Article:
It's a husky, a little gaudy, rather coarse plant with spectacular flowers. Add to that velvety green leaves and the fact that this plant gets 6 feet tall. It is a heat lover and blooms from early summer to fall. Look at these 3-4" flowers with orange-scarlet rays and tufted yellow centers. I like to use it in the back of the border or as a temporary summer screen. It is a good cut flower except the stems are hollow. So, be careful when you cut it to avoid bending the stalks.

You can purchase plants in the spring or sow seeds if you don't mind them taking a while to get started. It even self-sows, so put it somewhere, you want it to comeback. It's extremely tolerant of drought, humidity, intense heat. It attracts butterflies, hummingbirds and gardeners.

Slope Management

How do we deal with a slope? Water rushes down the slope taking soil
with it, leaving only clay. Not a healthy situation. There are different
approaches. Try planting Ivy or using a mulch. If these won't work you
may have to consider terracing. You can use railroad ties or a series of
steps to direct the water flow. If these won't work it may be necessary
to control the flow of water with different drainage techniques. A
trench or underground drainage tubes will work.

Controlling Bamboo

Many of us have thought Bamboo attractive and effective at creating a
barrier. Only after time do we realize the Bamboo just keeps growing.
How do you stop it? It is difficult. Bamboo spreads by its roots with
sprouts popping up along the way. One method is to spray the sprouts
with Round-Up or Brush Be Gone. You can try to cut the roots as they
reach out but often they're as hard as steel. The best way to deal with
Bamboo is to address the problem when planting. Dig a trench around the Bamboo about 24 inches deep and put Aluminum flashing in the trench.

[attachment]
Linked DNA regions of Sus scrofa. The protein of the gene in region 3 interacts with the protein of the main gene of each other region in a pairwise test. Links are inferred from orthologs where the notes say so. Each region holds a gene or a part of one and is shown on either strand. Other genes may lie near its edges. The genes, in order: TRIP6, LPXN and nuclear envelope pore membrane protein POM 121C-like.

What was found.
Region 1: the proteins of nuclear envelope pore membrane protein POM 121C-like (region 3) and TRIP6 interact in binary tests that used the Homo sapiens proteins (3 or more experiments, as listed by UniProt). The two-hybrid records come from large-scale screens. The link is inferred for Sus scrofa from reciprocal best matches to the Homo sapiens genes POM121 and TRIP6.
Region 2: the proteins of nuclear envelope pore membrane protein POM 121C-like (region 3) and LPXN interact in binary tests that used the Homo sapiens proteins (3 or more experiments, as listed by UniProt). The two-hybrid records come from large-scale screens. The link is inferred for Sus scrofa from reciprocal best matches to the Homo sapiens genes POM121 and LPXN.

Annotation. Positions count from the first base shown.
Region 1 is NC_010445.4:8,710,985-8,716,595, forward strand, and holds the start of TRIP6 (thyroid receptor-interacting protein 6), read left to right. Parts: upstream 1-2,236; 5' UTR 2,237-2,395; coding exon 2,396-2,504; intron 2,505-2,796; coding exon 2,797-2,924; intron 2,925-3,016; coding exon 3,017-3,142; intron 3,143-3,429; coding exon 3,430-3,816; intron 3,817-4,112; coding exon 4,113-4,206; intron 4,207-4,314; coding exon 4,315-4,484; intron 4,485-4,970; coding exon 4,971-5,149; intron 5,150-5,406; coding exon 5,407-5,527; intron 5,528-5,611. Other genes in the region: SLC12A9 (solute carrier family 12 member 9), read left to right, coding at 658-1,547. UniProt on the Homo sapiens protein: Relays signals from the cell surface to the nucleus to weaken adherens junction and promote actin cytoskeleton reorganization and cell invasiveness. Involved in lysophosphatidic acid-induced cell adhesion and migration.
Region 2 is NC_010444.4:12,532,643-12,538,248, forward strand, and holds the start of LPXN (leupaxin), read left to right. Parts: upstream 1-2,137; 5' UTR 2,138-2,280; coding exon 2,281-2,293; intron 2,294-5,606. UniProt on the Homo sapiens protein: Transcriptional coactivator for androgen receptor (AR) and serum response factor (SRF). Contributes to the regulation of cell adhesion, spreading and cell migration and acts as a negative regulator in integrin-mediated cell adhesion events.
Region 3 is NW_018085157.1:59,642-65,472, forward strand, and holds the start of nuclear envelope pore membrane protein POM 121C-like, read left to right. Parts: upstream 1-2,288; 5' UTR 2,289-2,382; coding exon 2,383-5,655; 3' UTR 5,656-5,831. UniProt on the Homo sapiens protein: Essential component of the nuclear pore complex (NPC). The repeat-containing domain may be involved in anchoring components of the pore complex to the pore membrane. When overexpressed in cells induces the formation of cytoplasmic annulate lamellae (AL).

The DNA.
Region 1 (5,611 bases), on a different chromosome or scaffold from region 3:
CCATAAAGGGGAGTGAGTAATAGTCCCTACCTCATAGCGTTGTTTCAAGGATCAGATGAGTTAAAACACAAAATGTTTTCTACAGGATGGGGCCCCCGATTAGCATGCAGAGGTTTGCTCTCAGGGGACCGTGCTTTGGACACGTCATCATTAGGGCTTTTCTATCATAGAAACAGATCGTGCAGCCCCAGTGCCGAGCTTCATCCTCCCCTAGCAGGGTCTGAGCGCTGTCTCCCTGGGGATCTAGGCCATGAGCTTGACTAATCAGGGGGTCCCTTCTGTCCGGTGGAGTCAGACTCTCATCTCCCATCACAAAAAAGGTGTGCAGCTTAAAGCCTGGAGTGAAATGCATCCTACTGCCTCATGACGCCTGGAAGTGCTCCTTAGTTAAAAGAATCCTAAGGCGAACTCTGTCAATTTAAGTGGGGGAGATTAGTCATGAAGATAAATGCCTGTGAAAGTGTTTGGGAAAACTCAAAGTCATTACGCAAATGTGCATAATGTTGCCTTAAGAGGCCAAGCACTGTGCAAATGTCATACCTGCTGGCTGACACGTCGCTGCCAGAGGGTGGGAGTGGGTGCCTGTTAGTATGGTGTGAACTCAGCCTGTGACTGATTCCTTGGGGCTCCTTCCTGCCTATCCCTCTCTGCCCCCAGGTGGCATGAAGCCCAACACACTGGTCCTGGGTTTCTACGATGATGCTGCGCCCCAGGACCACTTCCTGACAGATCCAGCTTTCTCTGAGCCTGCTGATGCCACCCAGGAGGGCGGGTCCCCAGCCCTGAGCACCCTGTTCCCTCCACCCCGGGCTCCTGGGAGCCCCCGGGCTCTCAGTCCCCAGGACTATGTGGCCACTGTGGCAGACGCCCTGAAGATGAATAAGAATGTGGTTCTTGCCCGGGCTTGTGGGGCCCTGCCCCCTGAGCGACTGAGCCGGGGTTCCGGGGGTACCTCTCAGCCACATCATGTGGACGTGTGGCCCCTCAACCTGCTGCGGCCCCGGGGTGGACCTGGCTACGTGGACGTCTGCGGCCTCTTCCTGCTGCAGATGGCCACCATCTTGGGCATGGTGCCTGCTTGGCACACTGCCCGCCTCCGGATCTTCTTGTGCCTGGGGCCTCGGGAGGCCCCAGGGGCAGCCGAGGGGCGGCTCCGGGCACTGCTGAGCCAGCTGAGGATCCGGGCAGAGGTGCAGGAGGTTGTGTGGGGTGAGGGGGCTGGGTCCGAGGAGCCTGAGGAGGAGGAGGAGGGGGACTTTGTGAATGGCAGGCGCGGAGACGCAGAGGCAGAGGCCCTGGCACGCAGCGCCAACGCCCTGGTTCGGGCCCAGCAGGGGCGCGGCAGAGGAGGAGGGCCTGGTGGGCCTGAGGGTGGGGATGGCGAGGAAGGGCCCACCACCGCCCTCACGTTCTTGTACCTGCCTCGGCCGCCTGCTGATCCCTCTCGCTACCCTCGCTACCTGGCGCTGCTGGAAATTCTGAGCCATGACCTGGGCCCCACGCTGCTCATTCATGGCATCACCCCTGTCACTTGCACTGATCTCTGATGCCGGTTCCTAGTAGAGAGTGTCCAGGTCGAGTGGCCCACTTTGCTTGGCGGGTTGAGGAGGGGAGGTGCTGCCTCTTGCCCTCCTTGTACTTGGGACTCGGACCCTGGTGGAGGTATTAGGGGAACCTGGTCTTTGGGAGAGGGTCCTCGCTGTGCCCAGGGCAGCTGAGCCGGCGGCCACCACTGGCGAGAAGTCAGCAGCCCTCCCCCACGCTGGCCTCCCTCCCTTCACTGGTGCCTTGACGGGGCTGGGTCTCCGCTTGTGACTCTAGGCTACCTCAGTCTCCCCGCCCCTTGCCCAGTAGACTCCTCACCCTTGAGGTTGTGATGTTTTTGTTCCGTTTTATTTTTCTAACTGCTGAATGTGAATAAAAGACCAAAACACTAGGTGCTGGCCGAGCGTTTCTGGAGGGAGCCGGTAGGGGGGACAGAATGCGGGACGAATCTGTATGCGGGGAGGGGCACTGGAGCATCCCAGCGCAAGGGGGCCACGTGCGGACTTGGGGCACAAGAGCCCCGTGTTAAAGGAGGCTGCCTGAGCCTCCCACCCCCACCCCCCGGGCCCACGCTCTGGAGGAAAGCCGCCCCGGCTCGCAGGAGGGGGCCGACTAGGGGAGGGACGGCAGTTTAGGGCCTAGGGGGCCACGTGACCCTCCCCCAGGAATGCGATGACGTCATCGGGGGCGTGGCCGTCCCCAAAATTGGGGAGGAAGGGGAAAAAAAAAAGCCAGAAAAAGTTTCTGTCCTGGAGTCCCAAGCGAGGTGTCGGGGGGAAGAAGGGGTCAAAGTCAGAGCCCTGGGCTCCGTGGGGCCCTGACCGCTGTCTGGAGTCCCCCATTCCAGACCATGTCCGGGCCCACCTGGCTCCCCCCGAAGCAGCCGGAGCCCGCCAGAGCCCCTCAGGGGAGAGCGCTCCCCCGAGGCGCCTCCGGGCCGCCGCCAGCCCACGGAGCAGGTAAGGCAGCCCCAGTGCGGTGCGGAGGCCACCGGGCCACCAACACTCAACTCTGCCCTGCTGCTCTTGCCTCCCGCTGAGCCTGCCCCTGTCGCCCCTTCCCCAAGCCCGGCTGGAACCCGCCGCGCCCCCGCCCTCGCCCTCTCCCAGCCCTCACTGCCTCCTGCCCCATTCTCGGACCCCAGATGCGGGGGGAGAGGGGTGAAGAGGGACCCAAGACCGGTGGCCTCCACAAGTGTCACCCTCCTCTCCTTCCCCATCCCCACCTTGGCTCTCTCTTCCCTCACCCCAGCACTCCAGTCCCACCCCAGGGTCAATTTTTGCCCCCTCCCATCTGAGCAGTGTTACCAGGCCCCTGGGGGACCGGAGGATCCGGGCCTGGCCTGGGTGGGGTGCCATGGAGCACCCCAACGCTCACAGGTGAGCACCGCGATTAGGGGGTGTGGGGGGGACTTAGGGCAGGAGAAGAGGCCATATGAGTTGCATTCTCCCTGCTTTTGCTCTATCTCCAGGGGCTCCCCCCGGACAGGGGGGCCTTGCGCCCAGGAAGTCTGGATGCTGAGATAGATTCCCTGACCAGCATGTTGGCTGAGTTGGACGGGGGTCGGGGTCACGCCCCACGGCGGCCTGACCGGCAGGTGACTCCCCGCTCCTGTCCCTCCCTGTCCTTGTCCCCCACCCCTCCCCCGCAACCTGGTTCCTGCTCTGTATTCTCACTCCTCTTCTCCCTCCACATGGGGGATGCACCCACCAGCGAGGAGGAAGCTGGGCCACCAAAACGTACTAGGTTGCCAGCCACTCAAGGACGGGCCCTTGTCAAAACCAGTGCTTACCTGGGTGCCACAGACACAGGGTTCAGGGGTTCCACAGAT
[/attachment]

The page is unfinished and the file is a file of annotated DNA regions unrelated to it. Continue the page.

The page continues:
When Kudzu (Pueraria lobata) made its American debut as an ornamental plant at the 1876 U.S. Centennial in Philadelphia, little did the organizers and visitors suspect that this harmless looking plant would later become "The Vine That Ate the South". Many people believe that kudzu to be the world's fastest-growing plant. It's reputed t grow up to a foot in a single day and more that 100 feet in a single season. One of the reasons that it does so well, is that the vine itself grows from an enormous tuber that buries itself up to 6 feet into the ground.

One of the reasons Kudzu has spread through our the south is because back in the early 1900's it was planted as a forage crop for cattle as a cover crop to add nitrogen to the soil, and as a groundcover to stop erosion by highway departments.

Kudzu is not parasitic. In other words, it doesn't attach itself to another plant and remove nutrients or water. It's a hitchhiker. It uses another plant or tree, or abandoned house for support. It can grow so fast because it's a mooch, and doesn't have to develop a woody trunk to grow high into the sky and then blocks out the light to whatever it is growing on and eventually kills it.

If you're not sure if a plant is kudzu or not, look for 3 leaflets and in the summer to fall a reddish purple flower that smells like grape kool-aid. And it produces a pod of seeds that germinate the following spring as well as spreads by stems that grow along the ground and root at each leaf joint.

How can you get rid of it? Well, it is not easy. First, try to keep it from getting started in the woods or nearby properties. . Second, spray the foliage with the chemical glyphosate (Round-up) but you'll need to apply it several times.

The most effective but most time consuming strategy is to cut the stem near the ground and paint the stem with a chemical called triclopyr (Brush-B-Gon or Brush Killer)

Just remember, persistence is the key to getting rid of this nuisance. One other approach. If you live in the country, get some goats or cows. They love the stuff.

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By Monrovia Nursery Company
Photographs courtesy of Monrovia Nursery Company